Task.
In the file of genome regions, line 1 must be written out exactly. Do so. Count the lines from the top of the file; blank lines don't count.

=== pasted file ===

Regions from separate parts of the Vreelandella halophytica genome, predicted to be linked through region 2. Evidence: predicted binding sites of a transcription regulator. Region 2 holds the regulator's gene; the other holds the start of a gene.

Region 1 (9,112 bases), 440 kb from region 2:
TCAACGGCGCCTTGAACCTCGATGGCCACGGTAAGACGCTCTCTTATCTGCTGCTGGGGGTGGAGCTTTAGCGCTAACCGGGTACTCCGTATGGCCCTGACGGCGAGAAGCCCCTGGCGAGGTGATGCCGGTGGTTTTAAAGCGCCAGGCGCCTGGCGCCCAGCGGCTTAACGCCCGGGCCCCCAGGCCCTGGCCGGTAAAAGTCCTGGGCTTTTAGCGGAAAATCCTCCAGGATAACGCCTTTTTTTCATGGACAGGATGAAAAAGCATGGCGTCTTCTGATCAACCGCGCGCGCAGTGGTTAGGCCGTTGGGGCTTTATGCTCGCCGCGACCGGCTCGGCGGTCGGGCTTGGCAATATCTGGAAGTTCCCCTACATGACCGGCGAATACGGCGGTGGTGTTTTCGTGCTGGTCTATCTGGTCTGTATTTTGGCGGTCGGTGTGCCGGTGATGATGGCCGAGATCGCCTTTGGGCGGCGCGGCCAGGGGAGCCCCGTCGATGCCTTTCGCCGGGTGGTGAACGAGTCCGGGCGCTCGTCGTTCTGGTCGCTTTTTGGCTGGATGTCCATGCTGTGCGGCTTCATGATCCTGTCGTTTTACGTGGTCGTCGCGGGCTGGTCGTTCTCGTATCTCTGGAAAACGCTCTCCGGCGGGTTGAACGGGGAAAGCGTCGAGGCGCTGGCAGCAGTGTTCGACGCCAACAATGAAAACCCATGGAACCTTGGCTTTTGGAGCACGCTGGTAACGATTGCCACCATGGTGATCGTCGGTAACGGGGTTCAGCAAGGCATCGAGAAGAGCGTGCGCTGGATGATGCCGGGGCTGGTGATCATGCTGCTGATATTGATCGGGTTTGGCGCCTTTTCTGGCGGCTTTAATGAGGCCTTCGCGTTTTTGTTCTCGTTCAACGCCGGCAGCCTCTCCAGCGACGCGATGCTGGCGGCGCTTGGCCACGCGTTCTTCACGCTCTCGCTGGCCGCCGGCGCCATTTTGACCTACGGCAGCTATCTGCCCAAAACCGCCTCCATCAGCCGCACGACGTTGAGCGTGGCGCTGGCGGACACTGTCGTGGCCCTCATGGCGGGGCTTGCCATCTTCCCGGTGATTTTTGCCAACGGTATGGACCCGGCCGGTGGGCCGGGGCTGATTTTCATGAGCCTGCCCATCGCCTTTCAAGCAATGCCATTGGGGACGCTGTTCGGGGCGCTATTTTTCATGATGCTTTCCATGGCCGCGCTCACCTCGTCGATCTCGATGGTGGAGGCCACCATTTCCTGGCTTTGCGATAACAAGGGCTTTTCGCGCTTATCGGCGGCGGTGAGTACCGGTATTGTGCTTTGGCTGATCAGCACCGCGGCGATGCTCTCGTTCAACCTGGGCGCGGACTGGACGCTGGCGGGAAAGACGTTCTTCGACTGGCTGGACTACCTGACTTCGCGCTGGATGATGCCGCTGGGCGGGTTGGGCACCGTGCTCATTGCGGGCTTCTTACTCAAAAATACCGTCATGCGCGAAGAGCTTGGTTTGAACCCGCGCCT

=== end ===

Regions from separate parts of the Vreelandella halophytica genome, predicted to be linked through region 2. Evidence: predicted binding sites of a transcription regulator. Region 2 holds the regulator's gene; the other holds the start of a gene.